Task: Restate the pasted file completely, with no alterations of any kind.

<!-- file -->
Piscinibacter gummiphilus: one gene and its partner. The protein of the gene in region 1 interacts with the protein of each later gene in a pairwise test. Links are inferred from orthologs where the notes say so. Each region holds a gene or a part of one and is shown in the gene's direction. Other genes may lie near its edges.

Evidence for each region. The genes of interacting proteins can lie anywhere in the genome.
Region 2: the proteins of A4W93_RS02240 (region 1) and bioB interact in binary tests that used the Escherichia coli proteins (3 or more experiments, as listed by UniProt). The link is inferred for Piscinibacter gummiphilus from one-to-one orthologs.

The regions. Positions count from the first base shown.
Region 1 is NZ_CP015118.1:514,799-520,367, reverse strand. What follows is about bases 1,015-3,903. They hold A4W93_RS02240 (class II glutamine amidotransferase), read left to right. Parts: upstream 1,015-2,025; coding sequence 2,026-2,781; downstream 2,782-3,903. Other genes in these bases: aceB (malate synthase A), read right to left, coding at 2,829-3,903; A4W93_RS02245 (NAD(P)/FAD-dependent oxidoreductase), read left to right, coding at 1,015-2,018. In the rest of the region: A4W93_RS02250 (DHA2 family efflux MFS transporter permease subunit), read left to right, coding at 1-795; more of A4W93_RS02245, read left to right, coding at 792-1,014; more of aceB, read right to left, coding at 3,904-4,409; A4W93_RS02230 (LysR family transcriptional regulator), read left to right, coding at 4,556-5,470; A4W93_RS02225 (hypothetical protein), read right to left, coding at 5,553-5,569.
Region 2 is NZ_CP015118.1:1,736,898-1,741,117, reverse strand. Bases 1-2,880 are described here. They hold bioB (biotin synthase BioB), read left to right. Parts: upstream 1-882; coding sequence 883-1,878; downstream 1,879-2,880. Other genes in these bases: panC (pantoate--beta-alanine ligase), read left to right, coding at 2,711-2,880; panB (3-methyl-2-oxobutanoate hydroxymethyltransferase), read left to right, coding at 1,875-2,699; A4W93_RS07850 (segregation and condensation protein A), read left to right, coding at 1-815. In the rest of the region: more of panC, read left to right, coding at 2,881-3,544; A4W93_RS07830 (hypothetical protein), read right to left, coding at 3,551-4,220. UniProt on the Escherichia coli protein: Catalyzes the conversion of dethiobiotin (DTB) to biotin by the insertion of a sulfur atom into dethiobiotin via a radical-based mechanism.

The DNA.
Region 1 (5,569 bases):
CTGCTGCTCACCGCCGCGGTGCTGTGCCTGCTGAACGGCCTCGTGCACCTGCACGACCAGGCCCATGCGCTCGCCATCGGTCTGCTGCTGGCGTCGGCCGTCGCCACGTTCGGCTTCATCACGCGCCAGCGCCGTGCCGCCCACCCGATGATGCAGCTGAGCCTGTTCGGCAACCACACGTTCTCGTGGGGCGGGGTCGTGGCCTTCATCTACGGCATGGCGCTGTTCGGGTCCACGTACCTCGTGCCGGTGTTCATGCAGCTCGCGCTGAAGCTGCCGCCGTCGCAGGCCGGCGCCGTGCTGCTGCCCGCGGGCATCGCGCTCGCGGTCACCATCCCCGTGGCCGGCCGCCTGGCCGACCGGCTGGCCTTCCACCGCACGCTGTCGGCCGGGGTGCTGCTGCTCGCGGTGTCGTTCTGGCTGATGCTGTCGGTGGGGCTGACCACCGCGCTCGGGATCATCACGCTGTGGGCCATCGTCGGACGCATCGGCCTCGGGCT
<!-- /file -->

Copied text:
Piscinibacter gummiphilus: one gene and its partner. The protein of the gene in region 1 interacts with the protein of each later gene in a pairwise test. Links are inferred from orthologs where the notes say so. Each region holds a gene or a part of one and is shown in the gene's direction. Other genes may lie near its edges.

Evidence for each region. The genes of interacting proteins can lie anywhere in the genome.
Region 2: the proteins of A4W93_RS02240 (region 1) and bioB interact in binary tests that used the Escherichia coli proteins (3 or more experiments, as listed by UniProt). The link is inferred for Piscinibacter gummiphilus from one-to-one orthologs.

The regions. Positions count from the first base shown.
Region 1 is NZ_CP015118.1:514,799-520,367, reverse strand. What follows is about bases 1,015-3,903. They hold A4W93_RS02240 (class II glutamine amidotransferase), read left to right. Parts: upstream 1,015-2,025; coding sequence 2,026-2,781; downstream 2,782-3,903. Other genes in these bases: aceB (malate synthase A), read right to left, coding at 2,829-3,903; A4W93_RS02245 (NAD(P)/FAD-dependent oxidoreductase), read left to right, coding at 1,015-2,018. In the rest of the region: A4W93_RS02250 (DHA2 family efflux MFS transporter permease subunit), read left to right, coding at 1-795; more of A4W93_RS02245, read left to right, coding at 792-1,014; more of aceB, read right to left, coding at 3,904-4,409; A4W93_RS02230 (LysR family transcriptional regulator), read left to right, coding at 4,556-5,470; A4W93_RS02225 (hypothetical protein), read right to left, coding at 5,553-5,569.
Region 2 is NZ_CP015118.1:1,736,898-1,741,117, reverse strand. Bases 1-2,880 are described here. They hold bioB (biotin synthase BioB), read left to right. Parts: upstream 1-882; coding sequence 883-1,878; downstream 1,879-2,880. Other genes in these bases: panC (pantoate--beta-alanine ligase), read left to right, coding at 2,711-2,880; panB (3-methyl-2-oxobutanoate hydroxymethyltransferase), read left to right, coding at 1,875-2,699; A4W93_RS07850 (segregation and condensation protein A), read left to right, coding at 1-815. In the rest of the region: more of panC, read left to right, coding at 2,881-3,544; A4W93_RS07830 (hypothetical protein), read right to left, coding at 3,551-4,220. UniProt on the Escherichia coli protein: Catalyzes the conversion of dethiobiotin (DTB) to biotin by the insertion of a sulfur atom into dethiobiotin via a radical-based mechanism.

The DNA.
Region 1 (5,569 bases):
CTGCTGCTCACCGCCGCGGTGCTGTGCCTGCTGAACGGCCTCGTGCACCTGCACGACCAGGCCCATGCGCTCGCCATCGGTCTGCTGCTGGCGTCGGCCGTCGCCACGTTCGGCTTCATCACGCGCCAGCGCCGTGCCGCCCACCCGATGATGCAGCTGAGCCTGTTCGGCAACCACACGTTCTCGTGGGGCGGGGTCGTGGCCTTCATCTACGGCATGGCGCTGTTCGGGTCCACGTACCTCGTGCCGGTGTTCATGCAGCTCGCGCTGAAGCTGCCGCCGTCGCAGGCCGGCGCCGTGCTGCTGCCCGCGGGCATCGCGCTCGCGGTCACCATCCCCGTGGCCGGCCGCCTGGCCGACCGGCTGGCCTTCCACCGCACGCTGTCGGCCGGGGTGCTGCTGCTCGCGGTGTCGTTCTGGCTGATGCTGTCGGTGGGGCTGACCACCGCGCTCGGGATCATCACGCTGTGGGCCATCGTCGGACGCATCGGCCTCGGGCT